• Hot or humid weather can make you sweat and requires additional intake of fluid. Heated indoor air also can cause your skin to lose moisture during wintertime. Further, altitudes greater than 8,200 feet (2,500 meters) may trigger increased urination and more rapid breathing, which use up more of your fluid reserves.
  • Illnesses or health conditions. When you have fever, vomiting or diarrhea, your body loses additional fluids. In these cases, you should drink more water. In some cases, your doctor may recommend oral rehydration solutions, such as Gatorade, Powerade or CeraLyte. You may also need increased fluid intake if you develop certain conditions, including bladder infections or urinary tract stones. On the other hand, some conditions, such as heart failure and some types of kidney, liver and adrenal diseases, may impair excretion of water and even require that you limit your fluid intake.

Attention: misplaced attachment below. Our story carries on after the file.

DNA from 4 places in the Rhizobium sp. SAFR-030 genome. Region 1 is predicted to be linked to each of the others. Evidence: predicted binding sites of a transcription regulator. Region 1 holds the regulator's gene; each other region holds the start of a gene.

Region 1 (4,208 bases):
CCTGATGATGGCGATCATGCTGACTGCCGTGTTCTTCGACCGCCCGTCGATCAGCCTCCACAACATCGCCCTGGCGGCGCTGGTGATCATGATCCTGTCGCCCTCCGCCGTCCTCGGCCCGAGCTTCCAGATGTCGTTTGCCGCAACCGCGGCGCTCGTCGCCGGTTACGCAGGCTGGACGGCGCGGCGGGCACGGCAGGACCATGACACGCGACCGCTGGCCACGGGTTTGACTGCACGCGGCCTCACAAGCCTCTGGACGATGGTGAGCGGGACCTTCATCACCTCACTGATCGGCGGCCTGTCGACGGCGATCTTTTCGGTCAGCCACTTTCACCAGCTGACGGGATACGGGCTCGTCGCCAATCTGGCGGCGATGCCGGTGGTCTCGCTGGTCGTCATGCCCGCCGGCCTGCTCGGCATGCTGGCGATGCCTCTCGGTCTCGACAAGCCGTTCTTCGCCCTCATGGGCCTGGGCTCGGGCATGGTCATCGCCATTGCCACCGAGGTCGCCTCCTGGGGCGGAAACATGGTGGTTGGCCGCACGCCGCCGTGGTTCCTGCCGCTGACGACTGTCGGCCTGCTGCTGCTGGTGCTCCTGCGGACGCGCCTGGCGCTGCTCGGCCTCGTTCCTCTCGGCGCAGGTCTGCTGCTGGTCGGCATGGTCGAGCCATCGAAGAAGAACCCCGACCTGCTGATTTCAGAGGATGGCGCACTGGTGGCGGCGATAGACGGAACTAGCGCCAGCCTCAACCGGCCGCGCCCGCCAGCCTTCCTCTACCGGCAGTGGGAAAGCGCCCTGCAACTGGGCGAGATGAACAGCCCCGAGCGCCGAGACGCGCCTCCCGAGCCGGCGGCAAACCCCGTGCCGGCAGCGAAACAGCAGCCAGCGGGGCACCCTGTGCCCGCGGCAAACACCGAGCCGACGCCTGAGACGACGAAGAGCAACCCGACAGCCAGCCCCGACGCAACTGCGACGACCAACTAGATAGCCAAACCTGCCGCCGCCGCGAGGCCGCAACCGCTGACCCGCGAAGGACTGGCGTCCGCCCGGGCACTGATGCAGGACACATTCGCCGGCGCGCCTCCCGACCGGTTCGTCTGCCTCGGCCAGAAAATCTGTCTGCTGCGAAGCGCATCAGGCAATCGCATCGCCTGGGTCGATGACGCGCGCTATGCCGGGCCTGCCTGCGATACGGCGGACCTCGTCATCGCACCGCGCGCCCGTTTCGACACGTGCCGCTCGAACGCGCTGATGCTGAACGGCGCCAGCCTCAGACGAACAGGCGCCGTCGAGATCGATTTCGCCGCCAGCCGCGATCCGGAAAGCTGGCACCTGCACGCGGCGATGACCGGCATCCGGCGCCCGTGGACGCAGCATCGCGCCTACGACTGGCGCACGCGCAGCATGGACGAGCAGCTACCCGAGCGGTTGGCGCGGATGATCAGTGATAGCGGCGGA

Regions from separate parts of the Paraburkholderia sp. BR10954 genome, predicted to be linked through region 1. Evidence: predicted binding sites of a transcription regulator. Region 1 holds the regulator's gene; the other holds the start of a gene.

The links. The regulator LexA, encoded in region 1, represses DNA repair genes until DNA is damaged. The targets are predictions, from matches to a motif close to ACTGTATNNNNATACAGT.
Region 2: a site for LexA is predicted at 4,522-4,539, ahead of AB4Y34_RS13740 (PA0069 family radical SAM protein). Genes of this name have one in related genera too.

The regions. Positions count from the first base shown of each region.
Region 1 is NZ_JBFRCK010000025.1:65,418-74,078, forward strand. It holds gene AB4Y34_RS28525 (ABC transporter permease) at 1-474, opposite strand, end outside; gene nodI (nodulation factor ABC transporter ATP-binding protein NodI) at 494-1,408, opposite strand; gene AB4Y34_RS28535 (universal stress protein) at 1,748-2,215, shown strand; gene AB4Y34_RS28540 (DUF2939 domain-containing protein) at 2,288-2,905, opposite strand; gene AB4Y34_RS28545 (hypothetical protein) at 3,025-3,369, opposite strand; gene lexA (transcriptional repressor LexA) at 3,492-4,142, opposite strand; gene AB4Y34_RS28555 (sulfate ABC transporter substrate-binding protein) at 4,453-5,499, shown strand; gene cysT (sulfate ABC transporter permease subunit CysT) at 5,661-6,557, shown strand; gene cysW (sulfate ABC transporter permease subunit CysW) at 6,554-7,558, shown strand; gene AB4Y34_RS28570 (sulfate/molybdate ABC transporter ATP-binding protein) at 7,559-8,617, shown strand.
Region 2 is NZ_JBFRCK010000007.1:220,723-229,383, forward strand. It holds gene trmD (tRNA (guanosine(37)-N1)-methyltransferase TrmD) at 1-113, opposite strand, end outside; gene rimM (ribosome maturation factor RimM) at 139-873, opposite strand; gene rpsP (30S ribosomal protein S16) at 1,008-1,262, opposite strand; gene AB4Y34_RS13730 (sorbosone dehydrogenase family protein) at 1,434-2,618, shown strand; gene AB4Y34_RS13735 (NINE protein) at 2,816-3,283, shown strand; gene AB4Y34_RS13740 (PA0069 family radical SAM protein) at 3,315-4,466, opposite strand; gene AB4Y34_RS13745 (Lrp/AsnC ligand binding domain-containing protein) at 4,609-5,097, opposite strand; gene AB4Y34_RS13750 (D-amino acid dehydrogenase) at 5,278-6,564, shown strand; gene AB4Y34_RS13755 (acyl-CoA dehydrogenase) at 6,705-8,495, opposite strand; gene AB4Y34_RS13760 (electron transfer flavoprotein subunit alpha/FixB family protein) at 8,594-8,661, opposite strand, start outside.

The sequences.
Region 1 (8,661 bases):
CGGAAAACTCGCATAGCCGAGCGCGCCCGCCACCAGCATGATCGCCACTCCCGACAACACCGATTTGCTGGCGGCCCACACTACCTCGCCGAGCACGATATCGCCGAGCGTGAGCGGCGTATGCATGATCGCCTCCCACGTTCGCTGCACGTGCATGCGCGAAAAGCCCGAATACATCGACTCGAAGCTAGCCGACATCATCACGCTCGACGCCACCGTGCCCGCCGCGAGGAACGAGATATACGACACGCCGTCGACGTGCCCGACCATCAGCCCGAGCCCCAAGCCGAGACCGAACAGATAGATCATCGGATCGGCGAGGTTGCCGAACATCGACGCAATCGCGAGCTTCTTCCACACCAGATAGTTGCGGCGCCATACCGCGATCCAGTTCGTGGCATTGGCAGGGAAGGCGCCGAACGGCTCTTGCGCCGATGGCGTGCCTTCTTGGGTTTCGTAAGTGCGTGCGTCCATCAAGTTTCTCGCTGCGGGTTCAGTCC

• Pregnancy or breast-feeding. Women who are pregnant or breast-feeding need additional fluids to stay hydrated. Large amounts of fluid are used especially when nursing. The Institute of Medicine recommends that pregnant women drink about 10 cups (2.3 liters) of fluids daily and women who breast-feed consume about 13 cups (3.1 liters ) of fluids a day.

Beyond the tap: Other sources of water

You don’t need to rely only on what you drink to meet your fluid needs. What you eat also provides a significant portion of your fluid needs. On average, food provides about 20 percent of total water intake. For example, many fruits and vegetables, such as watermelon and spinach, are 90 percent or more water by weight.